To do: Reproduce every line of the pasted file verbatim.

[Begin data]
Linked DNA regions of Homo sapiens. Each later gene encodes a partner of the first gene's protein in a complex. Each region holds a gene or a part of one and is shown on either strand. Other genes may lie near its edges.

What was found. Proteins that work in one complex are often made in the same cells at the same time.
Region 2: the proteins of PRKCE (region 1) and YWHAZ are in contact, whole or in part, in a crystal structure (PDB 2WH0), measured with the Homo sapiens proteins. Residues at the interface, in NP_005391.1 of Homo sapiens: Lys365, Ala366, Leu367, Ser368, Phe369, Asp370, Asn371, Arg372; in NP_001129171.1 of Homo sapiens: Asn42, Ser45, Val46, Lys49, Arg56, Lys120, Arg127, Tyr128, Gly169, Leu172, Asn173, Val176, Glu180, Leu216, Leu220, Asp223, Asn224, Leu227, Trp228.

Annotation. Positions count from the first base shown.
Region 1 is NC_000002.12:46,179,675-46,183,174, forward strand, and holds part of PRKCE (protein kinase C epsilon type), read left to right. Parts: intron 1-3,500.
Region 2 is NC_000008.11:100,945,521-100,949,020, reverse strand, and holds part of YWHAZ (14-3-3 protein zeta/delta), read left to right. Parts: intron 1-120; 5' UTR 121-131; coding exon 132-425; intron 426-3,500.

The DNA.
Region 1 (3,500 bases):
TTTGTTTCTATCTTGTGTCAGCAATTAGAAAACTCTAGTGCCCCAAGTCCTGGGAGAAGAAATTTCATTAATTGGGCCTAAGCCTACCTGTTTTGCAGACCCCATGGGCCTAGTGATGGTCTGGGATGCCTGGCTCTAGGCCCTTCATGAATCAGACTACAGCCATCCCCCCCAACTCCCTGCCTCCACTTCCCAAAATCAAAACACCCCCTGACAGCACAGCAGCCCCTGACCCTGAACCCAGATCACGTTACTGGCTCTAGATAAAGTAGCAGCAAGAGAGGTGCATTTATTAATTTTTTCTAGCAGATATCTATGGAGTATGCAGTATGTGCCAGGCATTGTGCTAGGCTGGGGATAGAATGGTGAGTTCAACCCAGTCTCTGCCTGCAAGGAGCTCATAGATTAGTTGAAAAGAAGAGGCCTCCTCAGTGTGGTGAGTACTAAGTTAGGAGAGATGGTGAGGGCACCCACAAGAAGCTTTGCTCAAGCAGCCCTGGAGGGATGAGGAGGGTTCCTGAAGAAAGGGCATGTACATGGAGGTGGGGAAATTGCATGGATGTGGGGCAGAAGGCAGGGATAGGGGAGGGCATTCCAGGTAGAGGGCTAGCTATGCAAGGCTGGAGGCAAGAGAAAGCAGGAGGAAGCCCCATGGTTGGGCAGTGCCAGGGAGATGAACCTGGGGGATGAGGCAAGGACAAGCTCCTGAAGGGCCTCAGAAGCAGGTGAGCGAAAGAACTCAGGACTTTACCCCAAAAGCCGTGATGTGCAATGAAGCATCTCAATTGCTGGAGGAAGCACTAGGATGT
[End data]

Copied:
Linked DNA regions of Homo sapiens. Each later gene encodes a partner of the first gene's protein in a complex. Each region holds a gene or a part of one and is shown on either strand. Other genes may lie near its edges.

What was found. Proteins that work in one complex are often made in the same cells at the same time.
Region 2: the proteins of PRKCE (region 1) and YWHAZ are in contact, whole or in part, in a crystal structure (PDB 2WH0), measured with the Homo sapiens proteins. Residues at the interface, in NP_005391.1 of Homo sapiens: Lys365, Ala366, Leu367, Ser368, Phe369, Asp370, Asn371, Arg372; in NP_001129171.1 of Homo sapiens: Asn42, Ser45, Val46, Lys49, Arg56, Lys120, Arg127, Tyr128, Gly169, Leu172, Asn173, Val176, Glu180, Leu216, Leu220, Asp223, Asn224, Leu227, Trp228.

Annotation. Positions count from the first base shown.
Region 1 is NC_000002.12:46,179,675-46,183,174, forward strand, and holds part of PRKCE (protein kinase C epsilon type), read left to right. Parts: intron 1-3,500.
Region 2 is NC_000008.11:100,945,521-100,949,020, reverse strand, and holds part of YWHAZ (14-3-3 protein zeta/delta), read left to right. Parts: intron 1-120; 5' UTR 121-131; coding exon 132-425; intron 426-3,500.

The DNA.
Region 1 (3,500 bases):
TTTGTTTCTATCTTGTGTCAGCAATTAGAAAACTCTAGTGCCCCAAGTCCTGGGAGAAGAAATTTCATTAATTGGGCCTAAGCCTACCTGTTTTGCAGACCCCATGGGCCTAGTGATGGTCTGGGATGCCTGGCTCTAGGCCCTTCATGAATCAGACTACAGCCATCCCCCCCAACTCCCTGCCTCCACTTCCCAAAATCAAAACACCCCCTGACAGCACAGCAGCCCCTGACCCTGAACCCAGATCACGTTACTGGCTCTAGATAAAGTAGCAGCAAGAGAGGTGCATTTATTAATTTTTTCTAGCAGATATCTATGGAGTATGCAGTATGTGCCAGGCATTGTGCTAGGCTGGGGATAGAATGGTGAGTTCAACCCAGTCTCTGCCTGCAAGGAGCTCATAGATTAGTTGAAAAGAAGAGGCCTCCTCAGTGTGGTGAGTACTAAGTTAGGAGAGATGGTGAGGGCACCCACAAGAAGCTTTGCTCAAGCAGCCCTGGAGGGATGAGGAGGGTTCCTGAAGAAAGGGCATGTACATGGAGGTGGGGAAATTGCATGGATGTGGGGCAGAAGGCAGGGATAGGGGAGGGCATTCCAGGTAGAGGGCTAGCTATGCAAGGCTGGAGGCAAGAGAAAGCAGGAGGAAGCCCCATGGTTGGGCAGTGCCAGGGAGATGAACCTGGGGGATGAGGCAAGGACAAGCTCCTGAAGGGCCTCAGAAGCAGGTGAGCGAAAGAACTCAGGACTTTACCCCAAAAGCCGTGATGTGCAATGAAGCATCTCAATTGCTGGAGGAAGCACTAGGATGT